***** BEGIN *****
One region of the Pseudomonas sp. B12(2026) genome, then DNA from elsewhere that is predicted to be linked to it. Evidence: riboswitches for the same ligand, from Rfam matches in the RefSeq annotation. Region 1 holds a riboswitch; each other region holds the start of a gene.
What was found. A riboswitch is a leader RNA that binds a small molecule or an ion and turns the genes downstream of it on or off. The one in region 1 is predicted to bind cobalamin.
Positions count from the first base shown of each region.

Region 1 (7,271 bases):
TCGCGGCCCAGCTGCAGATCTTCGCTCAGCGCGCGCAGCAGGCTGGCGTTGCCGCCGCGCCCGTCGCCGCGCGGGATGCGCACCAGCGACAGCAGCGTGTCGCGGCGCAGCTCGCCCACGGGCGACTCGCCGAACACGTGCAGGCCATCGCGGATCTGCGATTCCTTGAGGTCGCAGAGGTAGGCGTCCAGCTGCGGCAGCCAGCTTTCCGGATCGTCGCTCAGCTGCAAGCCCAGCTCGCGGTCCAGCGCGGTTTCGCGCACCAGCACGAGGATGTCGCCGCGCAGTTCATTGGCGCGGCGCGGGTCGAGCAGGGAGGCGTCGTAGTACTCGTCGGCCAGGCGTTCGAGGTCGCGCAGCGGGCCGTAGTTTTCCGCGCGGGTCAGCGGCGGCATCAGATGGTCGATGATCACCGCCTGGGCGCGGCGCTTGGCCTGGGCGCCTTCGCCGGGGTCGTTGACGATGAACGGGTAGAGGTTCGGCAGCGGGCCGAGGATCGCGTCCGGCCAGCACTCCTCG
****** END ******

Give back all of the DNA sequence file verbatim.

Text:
One region of the Pseudomonas sp. B12(2026) genome, then DNA from elsewhere that is predicted to be linked to it. Evidence: riboswitches for the same ligand, from Rfam matches in the RefSeq annotation. Region 1 holds a riboswitch; each other region holds the start of a gene.
What was found. A riboswitch is a leader RNA that binds a small molecule or an ion and turns the genes downstream of it on or off. The one in region 1 is predicted to bind cobalamin.
Positions count from the first base shown of each region.

Region 1 (7,271 bases):
TCGCGGCCCAGCTGCAGATCTTCGCTCAGCGCGCGCAGCAGGCTGGCGTTGCCGCCGCGCCCGTCGCCGCGCGGGATGCGCACCAGCGACAGCAGCGTGTCGCGGCGCAGCTCGCCCACGGGCGACTCGCCGAACACGTGCAGGCCATCGCGGATCTGCGATTCCTTGAGGTCGCAGAGGTAGGCGTCCAGCTGCGGCAGCCAGCTTTCCGGATCGTCGCTCAGCTGCAAGCCCAGCTCGCGGTCCAGCGCGGTTTCGCGCACCAGCACGAGGATGTCGCCGCGCAGTTCATTGGCGCGGCGCGGGTCGAGCAGGGAGGCGTCGTAGTACTCGTCGGCCAGGCGTTCGAGGTCGCGCAGCGGGCCGTAGTTTTCCGCGCGGGTCAGCGGCGGCATCAGATGGTCGATGATCACCGCCTGGGCGCGGCGCTTGGCCTGGGCGCCTTCGCCGGGGTCGTTGACGATGAACGGGTAGAGGTTCGGCAGCGGGCCGAGGATCGCGTCCGGCCAGCACTCCTCG